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[Credits for the articles (a law.se post): What is the legal way to expel diplomats from a country under the Vienna convention? ]

A diplomatic spat is ongoing between India and Canada.

India sought parity in diplomatic presence with Canada and asked 41 of Canada's 62 diplomats to leave - and threatened to remove diplomatic immunity if they didn't leave by the deadline (so essentially the diplomats were given about a month's time to leave). Meanwhile, the western countries (US, UK, Canada) are urging India to "uphold its obligations under the 1961 Vienna Convention on Diplomatic Relations".

afaik, I didn't see any agreement violated. I found that the Vienna convention on diplomatic relations has the following articles that allow for expulsion of diplomats and removing privileges. Then, what exactly do the western countries mean here?

9.1 The receiving State may at any time and without having to explain its decision, notify the sending State that the head of the mission or any member of the diplomatic staff of the mission is persona non grata or that any other member of the staff of the mission is not acceptable. In any such case, the sending State shall, as appropriate, either recall the person concerned or terminate his functions with the mission. A person may be declared non grata or not acceptable before arriving in the territory of the receiving State.

11.1 [This one was even cited by the Government of India] In the absence of specific agreement as to the size of the mission, the receiving State may require that the size of a mission be kept within limits considered by it to be reasonable and normal, having regard to circumstances and conditions in the receiving State and to the needs of the particular mission.

39.2 When the functions of a person enjoying privileges and immunities have come to an end, such privileges and immunities shall normally cease at the moment when he leaves the country, or on expiry of a reasonable period in which to do so, but shall subsist until that time, even in case of armed conflict. However, with respect to acts performed by such a person in the exercise of his functions as a member of the mission, immunity shall continue to subsist.

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FWTW, the UK was slightly more detailed:

Britain's Foreign Office also cited the Vienna Convention. It said "the unilateral removal of the privileges and immunities that provide for the safety and security of diplomats is not consistent with the principles or the effective functioning of the Vienna Convention."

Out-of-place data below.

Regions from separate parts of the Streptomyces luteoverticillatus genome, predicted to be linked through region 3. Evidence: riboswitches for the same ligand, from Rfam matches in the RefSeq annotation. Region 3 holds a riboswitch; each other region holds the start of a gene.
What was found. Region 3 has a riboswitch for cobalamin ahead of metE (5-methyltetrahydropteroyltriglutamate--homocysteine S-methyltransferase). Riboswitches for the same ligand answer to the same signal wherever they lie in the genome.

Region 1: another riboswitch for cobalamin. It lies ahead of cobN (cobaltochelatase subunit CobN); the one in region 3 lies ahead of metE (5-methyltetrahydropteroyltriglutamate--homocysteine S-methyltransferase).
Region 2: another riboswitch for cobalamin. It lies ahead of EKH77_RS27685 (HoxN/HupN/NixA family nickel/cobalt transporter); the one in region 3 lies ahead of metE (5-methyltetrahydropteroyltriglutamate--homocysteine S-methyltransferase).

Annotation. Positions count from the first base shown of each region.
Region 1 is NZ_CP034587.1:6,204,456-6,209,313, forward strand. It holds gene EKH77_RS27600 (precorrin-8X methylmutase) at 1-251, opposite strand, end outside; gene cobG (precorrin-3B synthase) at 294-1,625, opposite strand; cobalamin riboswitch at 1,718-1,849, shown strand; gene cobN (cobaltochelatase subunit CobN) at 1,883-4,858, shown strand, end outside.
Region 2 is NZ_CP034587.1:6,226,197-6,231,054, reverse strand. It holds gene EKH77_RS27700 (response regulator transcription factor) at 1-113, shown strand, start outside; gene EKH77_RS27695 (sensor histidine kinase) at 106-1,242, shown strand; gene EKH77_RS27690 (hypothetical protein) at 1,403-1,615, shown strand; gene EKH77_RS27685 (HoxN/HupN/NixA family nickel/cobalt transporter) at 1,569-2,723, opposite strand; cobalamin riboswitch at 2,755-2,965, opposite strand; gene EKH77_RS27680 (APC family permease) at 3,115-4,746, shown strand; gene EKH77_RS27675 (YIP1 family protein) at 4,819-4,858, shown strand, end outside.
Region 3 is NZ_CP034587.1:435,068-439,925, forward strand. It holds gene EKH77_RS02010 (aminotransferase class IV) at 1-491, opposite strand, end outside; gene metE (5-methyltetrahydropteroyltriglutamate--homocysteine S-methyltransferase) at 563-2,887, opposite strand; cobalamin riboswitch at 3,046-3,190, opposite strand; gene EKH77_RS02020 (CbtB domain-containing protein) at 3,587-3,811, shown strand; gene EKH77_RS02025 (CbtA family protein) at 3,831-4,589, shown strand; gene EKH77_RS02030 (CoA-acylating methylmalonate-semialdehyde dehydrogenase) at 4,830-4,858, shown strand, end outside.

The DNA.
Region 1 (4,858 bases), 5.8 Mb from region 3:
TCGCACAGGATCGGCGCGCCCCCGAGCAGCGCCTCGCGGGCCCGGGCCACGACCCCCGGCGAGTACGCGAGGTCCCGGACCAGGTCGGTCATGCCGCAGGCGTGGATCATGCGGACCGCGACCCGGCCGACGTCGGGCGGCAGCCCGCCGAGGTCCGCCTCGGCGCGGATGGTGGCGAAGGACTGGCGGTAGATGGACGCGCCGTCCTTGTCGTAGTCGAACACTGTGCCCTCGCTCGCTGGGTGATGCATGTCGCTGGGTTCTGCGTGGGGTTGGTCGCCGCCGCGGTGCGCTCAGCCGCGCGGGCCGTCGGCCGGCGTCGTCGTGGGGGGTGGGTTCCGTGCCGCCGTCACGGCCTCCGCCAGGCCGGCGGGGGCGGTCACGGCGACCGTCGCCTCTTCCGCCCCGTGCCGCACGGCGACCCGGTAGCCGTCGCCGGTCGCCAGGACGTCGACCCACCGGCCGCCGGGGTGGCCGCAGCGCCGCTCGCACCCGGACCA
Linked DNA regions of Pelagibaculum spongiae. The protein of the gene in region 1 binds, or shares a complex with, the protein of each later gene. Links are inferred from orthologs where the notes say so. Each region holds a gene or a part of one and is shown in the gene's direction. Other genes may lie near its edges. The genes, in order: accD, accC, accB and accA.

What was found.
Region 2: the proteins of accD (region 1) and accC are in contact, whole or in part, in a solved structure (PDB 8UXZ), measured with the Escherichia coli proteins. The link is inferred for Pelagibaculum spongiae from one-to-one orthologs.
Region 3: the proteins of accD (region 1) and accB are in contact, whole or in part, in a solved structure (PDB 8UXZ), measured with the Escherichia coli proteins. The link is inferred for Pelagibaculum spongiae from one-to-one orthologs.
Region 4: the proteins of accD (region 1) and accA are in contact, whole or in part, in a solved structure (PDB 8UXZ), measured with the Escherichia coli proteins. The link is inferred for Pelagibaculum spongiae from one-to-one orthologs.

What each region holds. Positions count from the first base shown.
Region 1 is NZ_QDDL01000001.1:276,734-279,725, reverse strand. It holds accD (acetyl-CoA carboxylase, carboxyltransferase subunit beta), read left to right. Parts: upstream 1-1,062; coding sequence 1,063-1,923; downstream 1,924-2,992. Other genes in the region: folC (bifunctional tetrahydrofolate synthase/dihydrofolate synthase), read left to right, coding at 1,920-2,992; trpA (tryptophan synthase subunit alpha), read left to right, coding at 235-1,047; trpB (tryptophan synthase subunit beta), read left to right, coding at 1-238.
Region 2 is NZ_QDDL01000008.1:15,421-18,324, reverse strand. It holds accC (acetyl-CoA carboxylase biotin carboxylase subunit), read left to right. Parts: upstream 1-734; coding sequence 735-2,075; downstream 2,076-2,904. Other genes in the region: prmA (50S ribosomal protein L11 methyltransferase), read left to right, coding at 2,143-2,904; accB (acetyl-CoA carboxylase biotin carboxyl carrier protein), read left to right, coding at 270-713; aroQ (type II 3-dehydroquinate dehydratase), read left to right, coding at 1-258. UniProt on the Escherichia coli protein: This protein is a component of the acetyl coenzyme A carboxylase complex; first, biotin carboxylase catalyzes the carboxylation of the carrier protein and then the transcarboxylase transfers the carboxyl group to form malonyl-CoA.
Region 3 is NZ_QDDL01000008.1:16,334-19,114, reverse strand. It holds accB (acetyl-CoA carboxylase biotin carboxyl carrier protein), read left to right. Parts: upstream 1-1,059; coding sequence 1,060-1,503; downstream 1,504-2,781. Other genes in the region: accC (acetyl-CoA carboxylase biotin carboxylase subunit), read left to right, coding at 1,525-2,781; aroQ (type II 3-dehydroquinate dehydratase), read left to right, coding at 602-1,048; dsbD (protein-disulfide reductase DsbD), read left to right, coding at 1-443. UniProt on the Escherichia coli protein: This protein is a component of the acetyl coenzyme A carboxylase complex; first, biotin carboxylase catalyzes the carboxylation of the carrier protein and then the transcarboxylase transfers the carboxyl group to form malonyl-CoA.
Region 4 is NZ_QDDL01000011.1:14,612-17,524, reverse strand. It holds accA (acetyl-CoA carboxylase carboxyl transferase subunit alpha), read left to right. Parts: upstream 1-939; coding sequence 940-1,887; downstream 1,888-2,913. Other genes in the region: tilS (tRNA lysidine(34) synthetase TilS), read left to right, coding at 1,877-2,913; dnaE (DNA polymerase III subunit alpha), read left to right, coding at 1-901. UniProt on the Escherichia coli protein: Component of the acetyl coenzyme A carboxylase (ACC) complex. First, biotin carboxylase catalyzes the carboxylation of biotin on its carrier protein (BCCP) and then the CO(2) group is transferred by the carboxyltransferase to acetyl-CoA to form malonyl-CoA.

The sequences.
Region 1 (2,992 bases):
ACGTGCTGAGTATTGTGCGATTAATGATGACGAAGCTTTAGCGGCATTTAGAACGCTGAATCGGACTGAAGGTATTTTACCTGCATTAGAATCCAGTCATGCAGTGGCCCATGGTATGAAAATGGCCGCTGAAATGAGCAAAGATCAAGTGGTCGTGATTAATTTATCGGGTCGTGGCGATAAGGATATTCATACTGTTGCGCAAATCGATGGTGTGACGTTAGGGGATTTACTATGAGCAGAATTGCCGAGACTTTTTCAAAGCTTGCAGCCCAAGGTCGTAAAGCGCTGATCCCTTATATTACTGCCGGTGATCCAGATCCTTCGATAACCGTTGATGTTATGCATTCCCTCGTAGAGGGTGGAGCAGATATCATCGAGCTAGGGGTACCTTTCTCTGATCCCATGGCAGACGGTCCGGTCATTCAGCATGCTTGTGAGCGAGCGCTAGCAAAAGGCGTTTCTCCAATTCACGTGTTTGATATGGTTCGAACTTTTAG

I'm guessing the quibble is that unlike paras you've quoted, which deal with declaring a diplomat persona non grata, India didn't do that, but declared that the (expelled) diplomats are not diplomats anymore, after a certain date. I'm not sure if there's practical distinction between these cases. But anyhow, Canada itself claims that

Diplomatic immunities should be respected and cannot be unilaterally revoked by a host country.

Or perhaps they implicitly argue (with that "effective functioning") that Canada needs more personnel to process visas for Indians, given e.g. the number of Indian students travelling to Canada. These generally need more paperwork than tourist visas. AP says:

Of the more than 800,000 international students in Canada at the end of 2022, 40% were from India, according to Immigration, Refugees and Citizenship Canada data.

And the Canadian announcement said that

Unfortunately, this mass expulsion will impact our operations, and client service will be affected. We will now be forced to pause temporarily all in-person services at Consulates, until further notice.

Canada seems to have 7 consulates in India. Vice-versa, India seems to have only 3 consulates in Canda. Of course, India is entitled to parity (or even to break diplomatic relations altogether), but whether that's reasonable...

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    Consulates and consular personnel do not fall under the Convention on Diplomatic Relations.
    – phoog
    Oct 22, 2023 at 8:27
  • @phoog: interesting. So I guess the Western complains were even more smoke and mirrors? Oct 22, 2023 at 9:49
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    @phoog: FWTW, there's also en.wikipedia.org/wiki/Vienna_Convention_on_Consular_Relations which India is also a part of. Provisions appear largely similar, from the helicopter, but not entirely en.wikipedia.org/wiki/Consular_immunity Oct 22, 2023 at 10:40
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    Yes exactly. But I suspect that it's just so much diplomatic posturing. Nothing I've seen about India's actions seems to imply violations of either convention, though I haven't looked closely, so I don't know much more than what's contained in the question. The fact that India may not have used the phrase "persona non grata" is probably not significant from a legal point of view any more than from a practical one.
    – phoog
    Oct 22, 2023 at 12:26
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    A correction: Canada has 1 High Commission(New Delhi), 3 consulates (Mumbai, Bengaluru and Chandigarh) and 1 honorary consul (Kolkata). So total 5, not 7 - the site mentions New Delhi thrice. India has 1 High Commission (Ottawa) and 2 consulates (Vancouver, Toronto).
    – user45557
    Oct 22, 2023 at 13:00

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